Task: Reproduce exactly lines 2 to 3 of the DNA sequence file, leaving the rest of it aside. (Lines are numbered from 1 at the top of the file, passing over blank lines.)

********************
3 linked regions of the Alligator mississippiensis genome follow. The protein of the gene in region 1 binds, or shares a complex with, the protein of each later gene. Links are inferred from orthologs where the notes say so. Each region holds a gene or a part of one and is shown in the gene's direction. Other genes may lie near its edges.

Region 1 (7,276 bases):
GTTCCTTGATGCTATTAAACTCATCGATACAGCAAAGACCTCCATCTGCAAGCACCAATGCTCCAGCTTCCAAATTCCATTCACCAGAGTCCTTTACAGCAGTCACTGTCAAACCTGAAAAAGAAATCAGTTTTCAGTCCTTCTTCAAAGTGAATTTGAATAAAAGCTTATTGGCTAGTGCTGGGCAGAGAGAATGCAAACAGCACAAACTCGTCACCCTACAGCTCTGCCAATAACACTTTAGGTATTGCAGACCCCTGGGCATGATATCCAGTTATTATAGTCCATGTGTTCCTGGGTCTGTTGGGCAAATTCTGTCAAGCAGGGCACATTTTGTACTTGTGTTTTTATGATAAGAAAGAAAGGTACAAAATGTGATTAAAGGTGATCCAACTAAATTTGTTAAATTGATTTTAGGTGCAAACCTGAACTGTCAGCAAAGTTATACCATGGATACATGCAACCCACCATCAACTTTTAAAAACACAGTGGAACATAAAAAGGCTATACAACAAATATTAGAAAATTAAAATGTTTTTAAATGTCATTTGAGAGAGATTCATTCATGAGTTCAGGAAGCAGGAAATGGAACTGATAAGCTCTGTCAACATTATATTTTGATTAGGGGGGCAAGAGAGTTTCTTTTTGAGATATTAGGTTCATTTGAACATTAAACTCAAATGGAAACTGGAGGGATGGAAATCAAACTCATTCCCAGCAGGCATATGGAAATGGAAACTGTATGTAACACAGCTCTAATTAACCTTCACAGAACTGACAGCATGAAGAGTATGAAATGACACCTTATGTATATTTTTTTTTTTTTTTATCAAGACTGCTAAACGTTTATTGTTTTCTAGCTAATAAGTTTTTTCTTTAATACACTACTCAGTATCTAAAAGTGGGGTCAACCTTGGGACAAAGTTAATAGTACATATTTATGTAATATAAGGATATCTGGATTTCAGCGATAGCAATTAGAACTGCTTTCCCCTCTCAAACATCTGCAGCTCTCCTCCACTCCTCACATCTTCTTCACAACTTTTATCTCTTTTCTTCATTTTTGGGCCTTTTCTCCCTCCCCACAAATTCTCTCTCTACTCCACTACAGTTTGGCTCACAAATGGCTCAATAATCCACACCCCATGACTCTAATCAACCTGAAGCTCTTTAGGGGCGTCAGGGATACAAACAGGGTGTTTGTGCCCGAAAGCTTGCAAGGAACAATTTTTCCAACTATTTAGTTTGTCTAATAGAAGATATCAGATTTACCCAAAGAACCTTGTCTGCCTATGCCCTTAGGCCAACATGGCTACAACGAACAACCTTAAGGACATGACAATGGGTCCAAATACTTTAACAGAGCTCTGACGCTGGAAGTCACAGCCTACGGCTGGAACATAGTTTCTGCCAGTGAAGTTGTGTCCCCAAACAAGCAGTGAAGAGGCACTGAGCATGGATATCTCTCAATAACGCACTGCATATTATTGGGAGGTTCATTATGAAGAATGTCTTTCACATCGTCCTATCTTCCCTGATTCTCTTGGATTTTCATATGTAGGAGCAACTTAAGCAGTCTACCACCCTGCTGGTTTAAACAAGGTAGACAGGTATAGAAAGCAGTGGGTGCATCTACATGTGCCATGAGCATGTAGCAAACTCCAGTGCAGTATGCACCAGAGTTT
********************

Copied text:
Region 1 (7,276 bases):
GTTCCTTGATGCTATTAAACTCATCGATACAGCAAAGACCTCCATCTGCAAGCACCAATGCTCCAGCTTCCAAATTCCATTCACCAGAGTCCTTTACAGCAGTCACTGTCAAACCTGAAAAAGAAATCAGTTTTCAGTCCTTCTTCAAAGTGAATTTGAATAAAAGCTTATTGGCTAGTGCTGGGCAGAGAGAATGCAAACAGCACAAACTCGTCACCCTACAGCTCTGCCAATAACACTTTAGGTATTGCAGACCCCTGGGCATGATATCCAGTTATTATAGTCCATGTGTTCCTGGGTCTGTTGGGCAAATTCTGTCAAGCAGGGCACATTTTGTACTTGTGTTTTTATGATAAGAAAGAAAGGTACAAAATGTGATTAAAGGTGATCCAACTAAATTTGTTAAATTGATTTTAGGTGCAAACCTGAACTGTCAGCAAAGTTATACCATGGATACATGCAACCCACCATCAACTTTTAAAAACACAGTGGAACATAAAAAGGCTATACAACAAATATTAGAAAATTAAAATGTTTTTAAATGTCATTTGAGAGAGATTCATTCATGAGTTCAGGAAGCAGGAAATGGAACTGATAAGCTCTGTCAACATTATATTTTGATTAGGGGGGCAAGAGAGTTTCTTTTTGAGATATTAGGTTCATTTGAACATTAAACTCAAATGGAAACTGGAGGGATGGAAATCAAACTCATTCCCAGCAGGCATATGGAAATGGAAACTGTATGTAACACAGCTCTAATTAACCTTCACAGAACTGACAGCATGAAGAGTATGAAATGACACCTTATGTATATTTTTTTTTTTTTTTATCAAGACTGCTAAACGTTTATTGTTTTCTAGCTAATAAGTTTTTTCTTTAATACACTACTCAGTATCTAAAAGTGGGGTCAACCTTGGGACAAAGTTAATAGTACATATTTATGTAATATAAGGATATCTGGATTTCAGCGATAGCAATTAGAACTGCTTTCCCCTCTCAAACATCTGCAGCTCTCCTCCACTCCTCACATCTTCTTCACAACTTTTATCTCTTTTCTTCATTTTTGGGCCTTTTCTCCCTCCCCACAAATTCTCTCTCTACTCCACTACAGTTTGGCTCACAAATGGCTCAATAATCCACACCCCATGACTCTAATCAACCTGAAGCTCTTTAGGGGCGTCAGGGATACAAACAGGGTGTTTGTGCCCGAAAGCTTGCAAGGAACAATTTTTCCAACTATTTAGTTTGTCTAATAGAAGATATCAGATTTACCCAAAGAACCTTGTCTGCCTATGCCCTTAGGCCAACATGGCTACAACGAACAACCTTAAGGACATGACAATGGGTCCAAATACTTTAACAGAGCTCTGACGCTGGAAGTCACAGCCTACGGCTGGAACATAGTTTCTGCCAGTGAAGTTGTGTCCCCAAACAAGCAGTGAAGAGGCACTGAGCATGGATATCTCTCAATAACGCACTGCATATTATTGGGAGGTTCATTATGAAGAATGTCTTTCACATCGTCCTATCTTCCCTGATTCTCTTGGATTTTCATATGTAGGAGCAACTTAAGCAGTCTACCACCCTGCTGGTTTAAACAAGGTAGACAGGTATAGAAAGCAGTGGGTGCATCTACATGTGCCATGAGCATGTAGCAAACTCCAGTGCAGTATGCACCAGAGTTT